Road Captain – The Road Captain is responsible for all club runs. He shall research, plan, and organize all runs. During actual time on the road or at intermediate stops during a run, he shall act as ranking club officer, deferring only to the President or Vice President.


Sergeant at Arms – The sergeant at Arms is responsible for ensuring that the Bylaws and Standing Rules of the club are not violated, and that orders of the Chapter Officers are carried out in an expeditious manner. He is responsible for policing and keeping order at all club events. He is responsible for securing any patches or colors from any Member who resigns or is expelled. The Sergeant at Arms is responsible for the safety and security of the club, as well as the protection and defense of its Members and Prospects.


Secretary – The Secretary is responsible for making and keeping all club chapter records, including: the membership list, the Bylaws, Rules of Order, Standing Rules, records of all committee appointments, all written reports, copies of all correspondence between the club and any outside person or organization, and the minutes.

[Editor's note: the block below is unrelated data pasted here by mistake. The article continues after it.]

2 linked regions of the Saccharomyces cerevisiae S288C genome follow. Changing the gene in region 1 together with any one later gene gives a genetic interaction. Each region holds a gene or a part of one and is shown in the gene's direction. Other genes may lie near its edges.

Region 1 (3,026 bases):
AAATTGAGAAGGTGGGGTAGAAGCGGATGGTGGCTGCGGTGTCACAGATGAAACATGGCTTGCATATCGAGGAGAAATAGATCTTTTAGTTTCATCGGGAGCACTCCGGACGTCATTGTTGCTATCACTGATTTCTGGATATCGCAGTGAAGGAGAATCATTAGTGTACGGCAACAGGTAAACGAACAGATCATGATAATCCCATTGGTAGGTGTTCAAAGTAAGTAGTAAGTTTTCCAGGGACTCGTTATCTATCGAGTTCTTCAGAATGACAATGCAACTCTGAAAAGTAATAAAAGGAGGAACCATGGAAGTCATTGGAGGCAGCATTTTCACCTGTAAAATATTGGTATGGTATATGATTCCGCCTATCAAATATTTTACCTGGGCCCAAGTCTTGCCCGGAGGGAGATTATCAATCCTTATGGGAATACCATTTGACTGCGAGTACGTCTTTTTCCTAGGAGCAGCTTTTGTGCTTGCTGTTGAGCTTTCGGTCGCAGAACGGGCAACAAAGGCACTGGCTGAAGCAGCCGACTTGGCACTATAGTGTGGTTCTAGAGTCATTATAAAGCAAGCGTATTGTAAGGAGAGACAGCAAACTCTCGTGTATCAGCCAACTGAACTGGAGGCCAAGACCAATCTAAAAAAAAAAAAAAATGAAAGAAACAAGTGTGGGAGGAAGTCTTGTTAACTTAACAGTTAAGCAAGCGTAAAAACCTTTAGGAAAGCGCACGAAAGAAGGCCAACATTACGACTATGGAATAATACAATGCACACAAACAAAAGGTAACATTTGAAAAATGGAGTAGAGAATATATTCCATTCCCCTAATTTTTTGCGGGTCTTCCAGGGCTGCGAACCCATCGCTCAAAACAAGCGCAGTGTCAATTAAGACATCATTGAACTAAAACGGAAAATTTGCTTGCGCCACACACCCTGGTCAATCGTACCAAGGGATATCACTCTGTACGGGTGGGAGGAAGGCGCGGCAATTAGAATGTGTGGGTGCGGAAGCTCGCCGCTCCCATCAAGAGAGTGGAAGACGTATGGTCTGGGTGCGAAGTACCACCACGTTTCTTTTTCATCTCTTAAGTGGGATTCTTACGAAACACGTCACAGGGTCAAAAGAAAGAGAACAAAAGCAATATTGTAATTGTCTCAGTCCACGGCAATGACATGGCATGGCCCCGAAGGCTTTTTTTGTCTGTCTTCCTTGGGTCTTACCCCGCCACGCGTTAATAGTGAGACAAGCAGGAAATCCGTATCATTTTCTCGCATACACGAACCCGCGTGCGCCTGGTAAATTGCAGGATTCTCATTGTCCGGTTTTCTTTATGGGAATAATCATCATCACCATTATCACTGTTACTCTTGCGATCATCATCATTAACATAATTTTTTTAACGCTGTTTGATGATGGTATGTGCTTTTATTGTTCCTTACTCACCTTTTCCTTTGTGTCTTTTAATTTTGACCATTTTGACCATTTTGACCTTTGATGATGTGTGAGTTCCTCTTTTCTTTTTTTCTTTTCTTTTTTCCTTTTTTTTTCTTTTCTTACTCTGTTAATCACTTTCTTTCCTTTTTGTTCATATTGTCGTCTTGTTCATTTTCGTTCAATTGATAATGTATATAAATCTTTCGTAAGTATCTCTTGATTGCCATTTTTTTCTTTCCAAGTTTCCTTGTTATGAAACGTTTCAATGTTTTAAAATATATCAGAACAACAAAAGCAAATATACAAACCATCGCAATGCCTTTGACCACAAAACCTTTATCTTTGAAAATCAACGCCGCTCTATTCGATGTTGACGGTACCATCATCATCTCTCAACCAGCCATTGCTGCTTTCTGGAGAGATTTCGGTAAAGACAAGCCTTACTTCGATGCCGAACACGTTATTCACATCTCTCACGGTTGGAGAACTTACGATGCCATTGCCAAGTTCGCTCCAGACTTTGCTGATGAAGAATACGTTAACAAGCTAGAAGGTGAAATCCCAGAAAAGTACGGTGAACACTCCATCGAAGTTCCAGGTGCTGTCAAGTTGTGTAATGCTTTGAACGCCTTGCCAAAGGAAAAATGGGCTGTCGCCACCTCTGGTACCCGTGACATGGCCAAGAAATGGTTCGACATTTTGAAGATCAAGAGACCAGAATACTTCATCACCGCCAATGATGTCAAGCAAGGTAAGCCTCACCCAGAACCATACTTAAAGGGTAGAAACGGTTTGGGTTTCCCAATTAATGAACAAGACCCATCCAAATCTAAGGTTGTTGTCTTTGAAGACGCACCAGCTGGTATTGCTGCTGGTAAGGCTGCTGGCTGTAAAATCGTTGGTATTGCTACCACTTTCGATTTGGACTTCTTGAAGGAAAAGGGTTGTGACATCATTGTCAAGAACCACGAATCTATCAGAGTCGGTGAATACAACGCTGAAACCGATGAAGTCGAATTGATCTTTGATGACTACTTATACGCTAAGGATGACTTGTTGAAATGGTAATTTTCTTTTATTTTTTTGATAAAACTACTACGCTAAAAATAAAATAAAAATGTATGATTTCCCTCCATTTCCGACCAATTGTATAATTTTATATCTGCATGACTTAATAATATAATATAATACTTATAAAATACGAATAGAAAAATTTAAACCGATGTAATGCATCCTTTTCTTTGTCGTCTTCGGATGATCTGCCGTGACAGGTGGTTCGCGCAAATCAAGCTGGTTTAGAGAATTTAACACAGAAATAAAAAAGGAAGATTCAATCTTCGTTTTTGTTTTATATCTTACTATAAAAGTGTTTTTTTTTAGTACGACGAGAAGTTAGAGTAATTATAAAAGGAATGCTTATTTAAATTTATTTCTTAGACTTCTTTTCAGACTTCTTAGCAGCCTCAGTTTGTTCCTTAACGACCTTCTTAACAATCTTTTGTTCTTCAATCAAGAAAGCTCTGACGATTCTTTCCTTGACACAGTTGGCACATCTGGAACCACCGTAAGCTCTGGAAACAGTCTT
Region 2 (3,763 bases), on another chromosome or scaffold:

Treasurer – The Treasurer keeps all funds of the club chapter, as well as a record of colors, patches, or reproductions thereof issued to members. He may disburse funds to pay expenses as prescribed in the By Laws and Constitution.


Vice President – The Vice President shall coordinate all committees, and supervise plans for all club events. The Vice President shall act as an intermediary between the President and the Members or Prospects. Additionally, the Vice President is second-in-command to the President, and shall assume all responsibilities and duties of the President in his absence.